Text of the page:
A similar threshold standard has been applied under the National Labor Relations Act by the National Labor Relations Board (NLRB). The NLRB has consistently adhered to the principle that unilateral changes in conditions of employment that are mandatory subjects of bargaining do not constitute a breach of the bargaining obligation unless the unilateral change "amount[s] to a material, substantial, and a significant one[.]" Peerless Food Products, Inc., 236 N.L.R.B. 161, 161 (1978) (Peerless). See also, Nynex Corp., 338 N.L.R.B. No. 78, slip op. at 4 (2002); Golden Stevedoring Co., 335 N.L.R.B. No. 37, slip op. at 6 (2001); Millard Processing Services Inc., 310 N.L.R.B. 421, 425 (1993); Taino Paper Co., 290 N.L.R.B. 975, 978 (1988); Angelica Healthcare Svs. Group, 284 N.L.R.B. 844, 853 (1987); United Technologies Corp., 278 N.L.R.B. 308 (1986); Rust Craft Broadcasting of New York, 225 N.L.R.B. 327 (1976). As the dates of the cited cases indicate, this principle was in effect both at the time of the enactment of the Statute as well as consistently thereafter.
In short, at the time of the enactment of the Statute in 1978, both the precedent under the Executive Order as well as that under the NLRA mandated the use of a threshold standard that had to be met before a change by management in substantively negotiable matters gave rise to a duty to bargain over the change itself. In light of both Authority and judicial precedent discussing Congressional awareness of comparable provisions under the Executive Order and the NLRA and their administrative interpretations, and in the absence of any explicit indication in the Statute to strike a different course than that which was already established under the Executive Order and the private sector, it would seem appropriate to conclude that Congress was aware of the use of a threshold standard that had to be met before a change by management in substantively negotiable matters gave rise to a duty to bargain over the change itself, and that Congress intended to continue the use of such a standard in these cases. [n8]
3. Authority Precedent Under the Statute
a. Cases Where the Agency's Change Involved the Exercise of a Reserved Management Right under § 7106 of the Statute or Where the Agency Otherwise Had No Obligation to Bargain Under the Statute
The Authority initially applied the "substantial impact" standard, developed by the Assistant Secretary under the Executive Order, in a case where the agency had no obligation to bargain under the Statute because the change related to the method used by the agency to fill a supervisory, non-bargaining unit position. Specifically, in Office of Program Operations, Field Operations, Soc. Sec. Admin., San Francisco Region, 5 FLRA 333, 336-37 (1981) (Office of Program Operations, SSA), the Authority adopted the findings and conclusions of the Judge, including the application of the substantial impact standard as stated in DOD, Tex. Air Nat'l Guard, 6 A/SLMR 591. In this regard, the Judge stated [ v59 p652 ] that "there should be no doubt that management should not be compelled to negotiate where the exercise of its rights results in an insubstantial impact on bargaining unit employees." Office of Program Operations, SSA, 5 FLRA at 337.
Subsequently, in other cases involving the exercise of a reserved management right under § 7106 of the Statute, the Authority modified the "substantial impact" standard to an "impact" standard and then to a more than "de minimis" standard. [n9] The "de minimis" standard set forth in DHHS, SSA continues to be the standard applied by the Authority in cases involving the exercise of a reserved management right under § 7106 of the Statute.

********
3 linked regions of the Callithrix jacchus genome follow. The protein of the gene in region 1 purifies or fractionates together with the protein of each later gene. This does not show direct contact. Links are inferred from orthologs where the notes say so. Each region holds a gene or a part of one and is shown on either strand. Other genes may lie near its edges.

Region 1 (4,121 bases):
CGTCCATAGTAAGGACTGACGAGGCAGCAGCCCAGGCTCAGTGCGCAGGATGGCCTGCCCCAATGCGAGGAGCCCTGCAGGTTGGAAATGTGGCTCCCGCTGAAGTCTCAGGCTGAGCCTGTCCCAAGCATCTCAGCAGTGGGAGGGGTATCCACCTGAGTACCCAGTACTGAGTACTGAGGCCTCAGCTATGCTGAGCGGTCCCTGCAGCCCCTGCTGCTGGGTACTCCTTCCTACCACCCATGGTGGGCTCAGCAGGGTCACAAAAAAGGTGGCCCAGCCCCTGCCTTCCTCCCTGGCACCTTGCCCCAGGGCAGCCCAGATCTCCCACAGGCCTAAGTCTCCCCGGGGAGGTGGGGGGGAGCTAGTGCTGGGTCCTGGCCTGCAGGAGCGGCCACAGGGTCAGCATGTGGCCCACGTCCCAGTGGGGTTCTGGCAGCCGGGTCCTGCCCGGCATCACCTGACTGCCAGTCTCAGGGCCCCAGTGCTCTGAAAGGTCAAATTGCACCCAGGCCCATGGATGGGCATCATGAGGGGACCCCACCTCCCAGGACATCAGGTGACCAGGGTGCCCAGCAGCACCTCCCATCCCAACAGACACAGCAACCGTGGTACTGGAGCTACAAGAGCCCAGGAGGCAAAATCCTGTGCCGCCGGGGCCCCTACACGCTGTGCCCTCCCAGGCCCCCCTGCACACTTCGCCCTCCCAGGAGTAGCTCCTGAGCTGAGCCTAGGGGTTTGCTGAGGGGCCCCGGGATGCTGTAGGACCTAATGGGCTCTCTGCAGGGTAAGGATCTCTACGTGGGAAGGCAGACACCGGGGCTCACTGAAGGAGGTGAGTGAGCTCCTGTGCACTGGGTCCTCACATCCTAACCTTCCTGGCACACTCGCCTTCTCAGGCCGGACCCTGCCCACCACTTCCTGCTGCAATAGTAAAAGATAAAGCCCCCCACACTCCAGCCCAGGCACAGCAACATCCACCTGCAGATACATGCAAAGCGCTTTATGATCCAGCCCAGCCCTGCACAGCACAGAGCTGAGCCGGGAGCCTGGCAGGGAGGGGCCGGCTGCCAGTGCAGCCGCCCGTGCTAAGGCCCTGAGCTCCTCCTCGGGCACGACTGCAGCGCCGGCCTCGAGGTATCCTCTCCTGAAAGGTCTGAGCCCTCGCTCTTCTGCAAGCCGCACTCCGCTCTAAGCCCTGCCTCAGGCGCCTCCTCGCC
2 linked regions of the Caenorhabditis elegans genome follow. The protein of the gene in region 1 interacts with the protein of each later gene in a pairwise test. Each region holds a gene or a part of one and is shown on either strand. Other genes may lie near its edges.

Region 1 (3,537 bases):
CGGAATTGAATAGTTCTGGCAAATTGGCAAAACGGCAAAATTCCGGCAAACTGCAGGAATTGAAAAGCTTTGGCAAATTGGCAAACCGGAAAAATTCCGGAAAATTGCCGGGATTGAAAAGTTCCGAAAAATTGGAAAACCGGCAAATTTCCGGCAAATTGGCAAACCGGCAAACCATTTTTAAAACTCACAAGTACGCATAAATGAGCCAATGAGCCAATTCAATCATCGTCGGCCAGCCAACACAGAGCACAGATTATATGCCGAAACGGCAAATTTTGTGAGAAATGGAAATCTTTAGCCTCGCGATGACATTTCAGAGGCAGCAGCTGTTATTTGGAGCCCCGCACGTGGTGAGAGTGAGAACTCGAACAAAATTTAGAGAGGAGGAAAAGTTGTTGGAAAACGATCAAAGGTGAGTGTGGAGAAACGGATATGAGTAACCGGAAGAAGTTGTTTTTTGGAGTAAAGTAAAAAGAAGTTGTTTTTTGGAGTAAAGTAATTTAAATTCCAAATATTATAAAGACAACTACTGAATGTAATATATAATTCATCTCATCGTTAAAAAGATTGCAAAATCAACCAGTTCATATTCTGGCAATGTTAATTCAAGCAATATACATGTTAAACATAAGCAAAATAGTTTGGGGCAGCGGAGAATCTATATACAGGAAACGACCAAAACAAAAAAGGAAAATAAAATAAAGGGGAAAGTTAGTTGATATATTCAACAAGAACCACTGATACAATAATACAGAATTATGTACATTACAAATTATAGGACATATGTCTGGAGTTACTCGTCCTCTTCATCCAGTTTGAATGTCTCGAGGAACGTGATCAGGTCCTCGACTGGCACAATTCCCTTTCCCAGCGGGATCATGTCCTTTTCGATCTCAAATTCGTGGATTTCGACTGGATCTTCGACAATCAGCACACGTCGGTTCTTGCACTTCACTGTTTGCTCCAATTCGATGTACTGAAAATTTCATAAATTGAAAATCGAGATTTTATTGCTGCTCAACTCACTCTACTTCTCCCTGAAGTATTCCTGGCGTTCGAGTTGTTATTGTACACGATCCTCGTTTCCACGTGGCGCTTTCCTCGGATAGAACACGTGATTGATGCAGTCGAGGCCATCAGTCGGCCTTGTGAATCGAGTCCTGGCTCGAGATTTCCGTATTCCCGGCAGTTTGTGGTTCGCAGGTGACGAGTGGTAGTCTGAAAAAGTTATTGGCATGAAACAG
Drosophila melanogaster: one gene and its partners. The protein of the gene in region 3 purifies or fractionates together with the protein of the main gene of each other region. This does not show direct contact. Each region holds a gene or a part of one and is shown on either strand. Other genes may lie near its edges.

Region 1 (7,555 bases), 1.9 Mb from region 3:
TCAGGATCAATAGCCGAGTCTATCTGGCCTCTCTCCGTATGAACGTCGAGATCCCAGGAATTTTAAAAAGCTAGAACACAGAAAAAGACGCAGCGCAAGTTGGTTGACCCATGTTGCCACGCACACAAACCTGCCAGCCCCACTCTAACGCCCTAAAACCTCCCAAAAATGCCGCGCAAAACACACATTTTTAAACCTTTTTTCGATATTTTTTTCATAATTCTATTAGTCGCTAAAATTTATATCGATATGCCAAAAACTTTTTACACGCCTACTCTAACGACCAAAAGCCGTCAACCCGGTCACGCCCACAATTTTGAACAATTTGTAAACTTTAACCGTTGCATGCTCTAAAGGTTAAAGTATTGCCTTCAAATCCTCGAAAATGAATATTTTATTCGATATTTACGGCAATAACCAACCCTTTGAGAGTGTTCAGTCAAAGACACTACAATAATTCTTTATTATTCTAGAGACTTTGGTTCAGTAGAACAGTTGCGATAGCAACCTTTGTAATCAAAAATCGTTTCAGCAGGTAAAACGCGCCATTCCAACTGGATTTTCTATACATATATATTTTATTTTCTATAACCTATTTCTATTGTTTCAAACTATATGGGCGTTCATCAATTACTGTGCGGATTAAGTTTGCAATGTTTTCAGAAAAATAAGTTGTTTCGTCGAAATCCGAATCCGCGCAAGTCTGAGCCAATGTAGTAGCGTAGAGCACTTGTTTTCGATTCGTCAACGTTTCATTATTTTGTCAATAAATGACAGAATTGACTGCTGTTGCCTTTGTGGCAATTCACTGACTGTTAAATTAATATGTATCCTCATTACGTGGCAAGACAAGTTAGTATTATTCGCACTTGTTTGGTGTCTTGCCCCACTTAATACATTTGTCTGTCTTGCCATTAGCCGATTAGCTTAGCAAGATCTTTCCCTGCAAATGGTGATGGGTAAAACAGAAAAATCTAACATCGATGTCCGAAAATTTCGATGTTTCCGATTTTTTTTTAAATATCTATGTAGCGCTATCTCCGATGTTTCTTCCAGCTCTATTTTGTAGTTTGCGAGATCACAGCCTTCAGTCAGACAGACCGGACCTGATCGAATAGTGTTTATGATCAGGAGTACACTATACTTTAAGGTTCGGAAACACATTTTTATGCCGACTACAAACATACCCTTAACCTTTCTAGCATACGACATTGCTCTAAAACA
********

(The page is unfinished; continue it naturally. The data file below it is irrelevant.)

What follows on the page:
b. Cases Where the Agency's Change Did Not Involve the Exercise of a Reserved Management Right under § 7106 of the Statute
In United States Army Reserve Components Personnel and Admin. Center, St. Louis, Mo., 19 FLRA 290 (1985) (U.S. Army Reserve), the Authority addressed a claim that an agency did not have a duty to bargain over a substantively negotiable matter under the Statute--that is, one not involving the exercise of a reserved management right under § 7106 of the Statute. [n10] There, the Authority stated:
With regard to the Respondent's contention that the change in break periods had no substantial impact on working conditions, it is the Authority's view that where, as here, the decision to make a change was itself negotiable, the question is whether the statutory obligation to notify and negotiate with the exclusive representative concerning the change was fulfilled, not the extent of impact of any unilateral change in conditions of employment upon the unit employees. This latter inquiry is appropriate when the bargaining obligation of management is limited to procedures and appropriate arrangements pursuant to section 7106(b)(2) and (3) of the Statute. See, e.g., Dep't of the Treasury, Internal Revenue Serv., Jacksonville, Fl, 15 FLRA No. 187 (1984).
U.S. Army Reserve, 19 FLRA at 292-93. However, in articulating this standard, the Authority did not provide any explanation for its view that where the decision to make a change was itself substantively negotiable, no examination of the extent of the change's impact on unit employees was necessary in order to determine whether the agency had violated its duty to bargain. Similarly, the Authority did not refer to either the Assistant Secretary's decision in DOD, Tex. Air Nat'l Guard or the Authority's own decision under the Executive Order in SSA, Bureau of Hearings and Appeals, and consequently provided no explanation for departing from the threshold standard applied in those cases. Such a lack of explanation appears to be contrary to the admonition of the court in NTEU v. FLRA that, "[a]t a minimum, the FLRA must acknowledge the precedent [of the Assistant Secretary under the Executive Order] and provide a reason for departure, just as it must when it reappraises its own precedent." NTEU v. FLRA, 774 F.2d at 1192. [ v59 p653 ]